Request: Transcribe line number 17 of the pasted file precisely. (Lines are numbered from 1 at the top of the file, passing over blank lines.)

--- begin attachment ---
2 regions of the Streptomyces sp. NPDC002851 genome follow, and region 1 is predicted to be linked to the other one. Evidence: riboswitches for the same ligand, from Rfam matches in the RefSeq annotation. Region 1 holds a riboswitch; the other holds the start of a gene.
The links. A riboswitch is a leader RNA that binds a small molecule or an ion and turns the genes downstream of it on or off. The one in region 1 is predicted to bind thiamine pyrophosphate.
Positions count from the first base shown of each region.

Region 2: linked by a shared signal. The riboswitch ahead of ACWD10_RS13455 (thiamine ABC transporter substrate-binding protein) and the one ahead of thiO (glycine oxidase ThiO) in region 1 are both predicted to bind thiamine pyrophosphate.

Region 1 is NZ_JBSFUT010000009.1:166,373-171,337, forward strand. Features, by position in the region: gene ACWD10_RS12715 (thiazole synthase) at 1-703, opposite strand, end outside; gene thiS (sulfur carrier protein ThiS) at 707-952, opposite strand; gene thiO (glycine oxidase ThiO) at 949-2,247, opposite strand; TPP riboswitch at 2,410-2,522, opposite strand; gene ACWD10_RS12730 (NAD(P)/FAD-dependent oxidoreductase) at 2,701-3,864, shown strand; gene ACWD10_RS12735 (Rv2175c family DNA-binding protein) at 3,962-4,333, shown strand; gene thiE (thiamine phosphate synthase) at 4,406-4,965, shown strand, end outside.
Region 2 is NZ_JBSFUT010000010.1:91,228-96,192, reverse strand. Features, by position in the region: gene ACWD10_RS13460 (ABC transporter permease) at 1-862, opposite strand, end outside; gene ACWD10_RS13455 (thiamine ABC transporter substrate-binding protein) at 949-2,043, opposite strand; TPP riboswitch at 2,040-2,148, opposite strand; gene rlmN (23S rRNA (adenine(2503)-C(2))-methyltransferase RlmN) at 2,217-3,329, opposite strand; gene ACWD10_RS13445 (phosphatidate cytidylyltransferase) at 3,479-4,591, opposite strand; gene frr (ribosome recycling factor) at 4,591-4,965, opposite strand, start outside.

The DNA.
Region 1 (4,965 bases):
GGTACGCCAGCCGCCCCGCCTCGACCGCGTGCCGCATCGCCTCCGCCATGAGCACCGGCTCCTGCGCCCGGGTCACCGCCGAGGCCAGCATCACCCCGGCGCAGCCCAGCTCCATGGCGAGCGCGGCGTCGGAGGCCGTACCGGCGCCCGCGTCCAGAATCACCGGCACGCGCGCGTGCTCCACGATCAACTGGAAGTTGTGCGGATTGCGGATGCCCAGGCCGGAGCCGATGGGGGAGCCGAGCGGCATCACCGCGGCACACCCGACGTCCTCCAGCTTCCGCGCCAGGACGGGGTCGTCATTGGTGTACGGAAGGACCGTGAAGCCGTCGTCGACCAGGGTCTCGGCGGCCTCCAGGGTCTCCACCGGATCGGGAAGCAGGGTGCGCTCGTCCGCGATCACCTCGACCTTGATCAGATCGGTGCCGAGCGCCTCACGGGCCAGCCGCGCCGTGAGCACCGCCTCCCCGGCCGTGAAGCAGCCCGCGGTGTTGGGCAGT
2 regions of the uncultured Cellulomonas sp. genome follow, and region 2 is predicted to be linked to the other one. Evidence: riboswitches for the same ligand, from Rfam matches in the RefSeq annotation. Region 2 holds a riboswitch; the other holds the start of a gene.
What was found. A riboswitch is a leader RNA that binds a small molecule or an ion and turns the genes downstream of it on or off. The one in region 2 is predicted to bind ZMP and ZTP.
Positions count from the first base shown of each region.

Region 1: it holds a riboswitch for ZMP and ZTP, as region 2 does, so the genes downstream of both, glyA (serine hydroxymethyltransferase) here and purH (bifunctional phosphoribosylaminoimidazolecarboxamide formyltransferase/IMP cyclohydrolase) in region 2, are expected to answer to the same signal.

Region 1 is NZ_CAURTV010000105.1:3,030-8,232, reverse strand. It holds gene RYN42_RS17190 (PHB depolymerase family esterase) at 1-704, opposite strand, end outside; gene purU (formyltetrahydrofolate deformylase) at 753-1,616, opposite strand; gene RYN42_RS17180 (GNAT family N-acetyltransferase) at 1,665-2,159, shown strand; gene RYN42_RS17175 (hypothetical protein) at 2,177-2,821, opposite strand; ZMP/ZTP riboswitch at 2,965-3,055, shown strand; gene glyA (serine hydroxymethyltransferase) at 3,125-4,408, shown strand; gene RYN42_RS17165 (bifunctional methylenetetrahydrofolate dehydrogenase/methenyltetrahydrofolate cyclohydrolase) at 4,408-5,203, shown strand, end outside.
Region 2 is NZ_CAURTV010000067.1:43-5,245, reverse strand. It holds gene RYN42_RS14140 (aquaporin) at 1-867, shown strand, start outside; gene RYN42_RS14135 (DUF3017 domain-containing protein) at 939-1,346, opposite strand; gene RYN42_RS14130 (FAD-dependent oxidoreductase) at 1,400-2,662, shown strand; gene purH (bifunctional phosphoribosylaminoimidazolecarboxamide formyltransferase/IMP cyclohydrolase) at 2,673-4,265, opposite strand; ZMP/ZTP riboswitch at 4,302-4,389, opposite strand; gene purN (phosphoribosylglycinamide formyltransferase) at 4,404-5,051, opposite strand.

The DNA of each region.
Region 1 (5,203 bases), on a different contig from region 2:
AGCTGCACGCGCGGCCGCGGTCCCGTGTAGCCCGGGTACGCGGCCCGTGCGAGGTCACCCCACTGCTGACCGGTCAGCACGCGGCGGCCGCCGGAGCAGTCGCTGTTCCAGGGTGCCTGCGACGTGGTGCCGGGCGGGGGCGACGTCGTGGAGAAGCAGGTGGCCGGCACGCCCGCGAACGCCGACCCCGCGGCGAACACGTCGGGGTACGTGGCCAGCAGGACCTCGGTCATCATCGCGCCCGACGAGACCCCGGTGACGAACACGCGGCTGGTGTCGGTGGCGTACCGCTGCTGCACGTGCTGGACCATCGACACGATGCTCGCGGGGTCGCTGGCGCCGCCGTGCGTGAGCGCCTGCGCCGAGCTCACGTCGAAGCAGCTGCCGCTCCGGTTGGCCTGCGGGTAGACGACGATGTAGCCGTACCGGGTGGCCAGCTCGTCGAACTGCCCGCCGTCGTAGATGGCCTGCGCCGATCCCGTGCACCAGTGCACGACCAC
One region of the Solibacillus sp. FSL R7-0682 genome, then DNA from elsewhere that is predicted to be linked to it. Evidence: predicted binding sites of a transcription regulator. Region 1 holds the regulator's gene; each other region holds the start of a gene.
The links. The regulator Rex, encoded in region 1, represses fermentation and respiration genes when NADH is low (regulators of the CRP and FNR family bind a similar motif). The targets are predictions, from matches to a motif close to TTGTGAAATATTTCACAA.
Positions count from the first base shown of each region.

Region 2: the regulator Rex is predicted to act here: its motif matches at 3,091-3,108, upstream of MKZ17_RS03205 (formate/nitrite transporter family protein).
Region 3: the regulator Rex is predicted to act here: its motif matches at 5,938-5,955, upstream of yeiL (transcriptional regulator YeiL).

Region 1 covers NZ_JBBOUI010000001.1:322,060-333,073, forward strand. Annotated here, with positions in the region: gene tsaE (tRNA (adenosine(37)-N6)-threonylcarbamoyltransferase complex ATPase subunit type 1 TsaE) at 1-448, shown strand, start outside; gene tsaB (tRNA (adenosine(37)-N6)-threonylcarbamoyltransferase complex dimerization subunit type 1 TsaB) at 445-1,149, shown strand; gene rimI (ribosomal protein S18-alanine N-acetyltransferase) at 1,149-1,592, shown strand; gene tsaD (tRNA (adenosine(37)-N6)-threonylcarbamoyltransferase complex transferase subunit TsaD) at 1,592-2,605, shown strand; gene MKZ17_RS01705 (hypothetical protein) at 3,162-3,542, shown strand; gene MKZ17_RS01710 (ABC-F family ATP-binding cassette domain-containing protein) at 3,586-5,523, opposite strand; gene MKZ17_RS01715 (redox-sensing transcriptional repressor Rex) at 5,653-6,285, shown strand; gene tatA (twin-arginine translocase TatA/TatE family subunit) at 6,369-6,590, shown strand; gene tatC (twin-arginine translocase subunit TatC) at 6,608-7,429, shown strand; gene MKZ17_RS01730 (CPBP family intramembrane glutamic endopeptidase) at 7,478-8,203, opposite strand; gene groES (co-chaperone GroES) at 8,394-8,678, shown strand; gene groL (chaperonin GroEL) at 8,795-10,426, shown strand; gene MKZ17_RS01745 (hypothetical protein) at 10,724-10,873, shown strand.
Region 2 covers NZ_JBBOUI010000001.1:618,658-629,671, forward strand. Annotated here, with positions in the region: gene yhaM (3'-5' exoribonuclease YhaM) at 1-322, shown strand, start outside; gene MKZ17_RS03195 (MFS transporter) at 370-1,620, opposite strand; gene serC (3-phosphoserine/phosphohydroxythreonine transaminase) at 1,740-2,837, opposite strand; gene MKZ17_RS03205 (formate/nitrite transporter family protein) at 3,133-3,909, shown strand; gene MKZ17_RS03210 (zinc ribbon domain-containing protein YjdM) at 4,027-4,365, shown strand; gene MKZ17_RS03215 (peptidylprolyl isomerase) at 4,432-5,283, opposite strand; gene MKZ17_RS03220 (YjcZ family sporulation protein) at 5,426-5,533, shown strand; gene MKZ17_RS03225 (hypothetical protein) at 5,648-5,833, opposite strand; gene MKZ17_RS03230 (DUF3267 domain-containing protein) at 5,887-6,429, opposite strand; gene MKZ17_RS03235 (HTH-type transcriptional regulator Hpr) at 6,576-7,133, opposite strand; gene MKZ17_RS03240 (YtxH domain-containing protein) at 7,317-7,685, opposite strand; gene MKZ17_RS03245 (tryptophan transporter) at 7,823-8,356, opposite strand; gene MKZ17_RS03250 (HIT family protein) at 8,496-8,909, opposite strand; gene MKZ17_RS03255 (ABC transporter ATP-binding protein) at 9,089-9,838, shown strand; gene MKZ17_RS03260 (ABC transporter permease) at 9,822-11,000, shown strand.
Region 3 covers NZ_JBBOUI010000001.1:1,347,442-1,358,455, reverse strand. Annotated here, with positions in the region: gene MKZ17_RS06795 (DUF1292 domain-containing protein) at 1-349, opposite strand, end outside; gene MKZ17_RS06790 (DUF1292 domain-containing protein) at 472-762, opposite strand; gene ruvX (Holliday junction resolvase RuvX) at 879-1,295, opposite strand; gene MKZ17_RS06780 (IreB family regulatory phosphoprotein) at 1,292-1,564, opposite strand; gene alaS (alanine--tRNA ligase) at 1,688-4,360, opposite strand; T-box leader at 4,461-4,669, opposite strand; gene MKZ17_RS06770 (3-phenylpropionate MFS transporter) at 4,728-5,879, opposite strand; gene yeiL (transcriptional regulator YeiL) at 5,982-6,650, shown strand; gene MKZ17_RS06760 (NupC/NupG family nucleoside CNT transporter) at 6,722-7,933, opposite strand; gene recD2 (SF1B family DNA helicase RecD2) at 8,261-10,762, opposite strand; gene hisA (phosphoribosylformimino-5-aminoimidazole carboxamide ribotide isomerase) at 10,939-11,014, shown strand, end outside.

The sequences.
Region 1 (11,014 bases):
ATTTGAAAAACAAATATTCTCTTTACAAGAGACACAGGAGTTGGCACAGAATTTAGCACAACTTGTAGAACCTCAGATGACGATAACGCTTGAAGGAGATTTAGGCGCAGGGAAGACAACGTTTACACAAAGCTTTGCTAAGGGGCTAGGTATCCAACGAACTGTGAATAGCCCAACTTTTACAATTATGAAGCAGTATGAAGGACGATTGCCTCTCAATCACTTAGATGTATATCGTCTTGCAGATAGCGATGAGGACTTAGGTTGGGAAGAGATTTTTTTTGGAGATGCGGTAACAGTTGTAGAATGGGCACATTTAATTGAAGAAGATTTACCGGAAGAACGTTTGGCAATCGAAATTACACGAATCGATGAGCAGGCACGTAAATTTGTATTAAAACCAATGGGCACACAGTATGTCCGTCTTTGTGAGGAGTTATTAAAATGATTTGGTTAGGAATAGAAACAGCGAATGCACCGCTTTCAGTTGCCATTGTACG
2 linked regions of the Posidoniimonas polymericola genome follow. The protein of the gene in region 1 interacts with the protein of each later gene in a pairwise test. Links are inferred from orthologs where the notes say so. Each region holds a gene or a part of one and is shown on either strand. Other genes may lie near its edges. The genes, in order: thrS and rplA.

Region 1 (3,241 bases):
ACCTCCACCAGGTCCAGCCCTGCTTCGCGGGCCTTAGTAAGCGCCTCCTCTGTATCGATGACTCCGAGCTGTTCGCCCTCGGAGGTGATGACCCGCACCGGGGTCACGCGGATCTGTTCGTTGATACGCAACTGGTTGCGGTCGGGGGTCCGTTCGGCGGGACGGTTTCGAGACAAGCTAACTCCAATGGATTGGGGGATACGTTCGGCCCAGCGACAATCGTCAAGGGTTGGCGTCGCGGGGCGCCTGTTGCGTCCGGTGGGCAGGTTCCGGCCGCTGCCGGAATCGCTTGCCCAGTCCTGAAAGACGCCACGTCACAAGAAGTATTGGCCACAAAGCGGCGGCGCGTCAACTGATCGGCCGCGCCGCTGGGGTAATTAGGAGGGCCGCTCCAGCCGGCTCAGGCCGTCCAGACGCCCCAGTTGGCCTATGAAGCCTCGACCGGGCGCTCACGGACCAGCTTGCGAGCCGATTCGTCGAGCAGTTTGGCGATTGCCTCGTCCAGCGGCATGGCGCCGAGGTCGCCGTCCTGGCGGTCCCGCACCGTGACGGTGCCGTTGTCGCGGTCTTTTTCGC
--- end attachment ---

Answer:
Region 1 (5,203 bases), on a different contig from region 2: